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The HMUA is committed to providing the community with safe, clean drinking water and quality wastewater management, while maintaining the highest standards of customer service.

DROUGHT WARNING ISSUED - PUBLIC STRONGLY URGED TO REDUCE WATER USAGE October 25, 2016

The NJDEP has placed 14 counties encompassing the northern, central and northern coastal areas of New Jersey under a drought warning due to ongoing precipitation deficits and deteriorating water-supply conditions.  Sussex and Warren counties rely primarily on groundwater and have been included in the warning because groundwater in this area is rated as extremely dry while precipitation and stream flows are rated as severely dry.

 The DEP offers the following tips to reduce water use:

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    • At this time of year, it is appropriate to let your lawns go dormant.
    • Turn sprinkler systems off automatic timers.
    • Use a hose with a hand-held nozzle to water flowers and shrubs, or let them go dormant.
    • Use a broom to sweep the sidewalk, rather than a hose.
    • Wash vehicles with a bucket and do not run the hose more than necessary, or use a commercial car wash that recycles water.
    • To save water at home, fix leaky faucets and pipes. Consider replacing your toilet with a low-flow version; this can save around 11,000 gallons per year.
    • Upgrade your showerhead to low-flow versions, which can save some 7,700 gallons per year.
    • Upgrade your faucets or install faucet aerators; this can save some 16,000 gallons per year.

For more state water supply status information and to view the Administrative Order, visit: www.njdrought.org.

For more detailed information on water conservation technologies and interesting facts, visit: www.nj.gov/dep/watersupply/conserve.htm.

Concerns about chromium in tap water? September 22, 2016

Recent media attention has brought to light concerns regarding potential negative health effects from drinking water containing chromium-6.  The HMUA takes potential impacts to public health very seriously and works to ensure that its water is in compliance with all Federal and State standards.  In NJ, the maximum allowable contaminant level for chromium is 0.1 milligrams per liter (mg/l) or 100 parts per billion (ppb). This includes all forms of chromium, including chromium-6. Information published by the USEPA regarding chromium and potential health effects can be found at:  https://www.epa.gov/dwstandardsregulations/chromium-drinking-water.

The Federal and NJ State Primary and Secondary Drinking Water Standards (as of February 2005) are provided at:  http://www.nj.gov/dep/watersupply/pdf/dw_standards_2_2005.pdf.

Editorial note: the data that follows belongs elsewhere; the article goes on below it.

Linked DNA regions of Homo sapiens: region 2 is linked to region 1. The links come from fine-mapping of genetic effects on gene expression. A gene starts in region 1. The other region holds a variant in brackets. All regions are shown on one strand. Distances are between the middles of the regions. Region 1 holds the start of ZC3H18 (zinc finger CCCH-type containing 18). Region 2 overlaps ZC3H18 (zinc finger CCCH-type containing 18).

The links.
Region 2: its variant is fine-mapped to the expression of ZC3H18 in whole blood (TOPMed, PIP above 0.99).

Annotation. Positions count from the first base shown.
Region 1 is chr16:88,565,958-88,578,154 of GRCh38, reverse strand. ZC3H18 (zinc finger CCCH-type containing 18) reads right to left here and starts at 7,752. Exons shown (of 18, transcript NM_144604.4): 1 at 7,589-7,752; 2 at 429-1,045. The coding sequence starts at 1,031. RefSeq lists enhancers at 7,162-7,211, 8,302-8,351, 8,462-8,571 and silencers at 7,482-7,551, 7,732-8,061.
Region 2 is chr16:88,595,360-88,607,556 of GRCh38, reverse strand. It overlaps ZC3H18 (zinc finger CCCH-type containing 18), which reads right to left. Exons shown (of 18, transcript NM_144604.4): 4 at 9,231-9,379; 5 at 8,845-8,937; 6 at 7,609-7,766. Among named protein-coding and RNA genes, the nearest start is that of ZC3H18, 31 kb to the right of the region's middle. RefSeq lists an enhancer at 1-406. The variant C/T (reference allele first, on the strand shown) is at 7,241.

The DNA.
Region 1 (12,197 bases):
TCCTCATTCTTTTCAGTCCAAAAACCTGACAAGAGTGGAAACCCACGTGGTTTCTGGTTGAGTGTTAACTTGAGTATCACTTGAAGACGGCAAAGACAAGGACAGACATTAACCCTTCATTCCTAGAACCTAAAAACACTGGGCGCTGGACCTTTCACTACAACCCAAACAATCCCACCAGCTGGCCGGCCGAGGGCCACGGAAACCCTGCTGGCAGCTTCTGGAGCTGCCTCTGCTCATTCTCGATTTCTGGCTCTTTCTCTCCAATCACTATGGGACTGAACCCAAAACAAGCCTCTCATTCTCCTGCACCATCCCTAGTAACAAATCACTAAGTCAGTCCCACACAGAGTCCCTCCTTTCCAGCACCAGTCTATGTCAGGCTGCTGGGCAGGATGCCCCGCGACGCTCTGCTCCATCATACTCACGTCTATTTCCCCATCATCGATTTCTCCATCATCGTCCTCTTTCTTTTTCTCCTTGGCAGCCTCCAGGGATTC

Chromium data from various points in HMUA’s water system, reported by the laboratory to NJDEP as required, is available at:  https://www9.state.nj.us/DEP_WaterWatch_public/JSP/SingleResults.jsp?tinwsys=674&tsaanlyt=16&aname=CHROMIUM.  Historically the HMUA’s laboratory testing results for chromium, including chromium-6, are well within the USEPA and NJDEP standards.

Drought Watch Issued - Voluntary Conservation Requested July 26, 2016

As a result of continued dry weather, the Department of Environmental Protection has issued a water supply drought watch for Northern and Central New Jersey, including the HMUA service area.

The DEP is urging residents to voluntarily conserve water.  At this time we seek voluntary cooperation to preserve existing supplies. The goal is to moderate demand should dry conditions persist.

The HMUA urges residents to be especially aware of the situation and use water more carefully, especially when it comes to lawn watering and other non-essential uses.  This is a request for voluntary conservation, and is not mandatory at this time.

 Some suggested water conservation tips include:

  • Do not over-water lawns and landscaping. Two times per week for 30 minutes in the morning or late evening typically is sufficient. Use a hose with a hand-held nozzle to water flowers and shrubs.
  • Avoid watering lawns and plants during the heat of the day, since much of this water will evaporate without helping the lawn.
  • Use a broom to sweep the sidewalk, rather than a hose.
  • To save water at home, fix leaky faucets and pipes.
  • Turn off the faucet while brushing teeth and shaving.
  • Run washing machines and dishwashers only when full.

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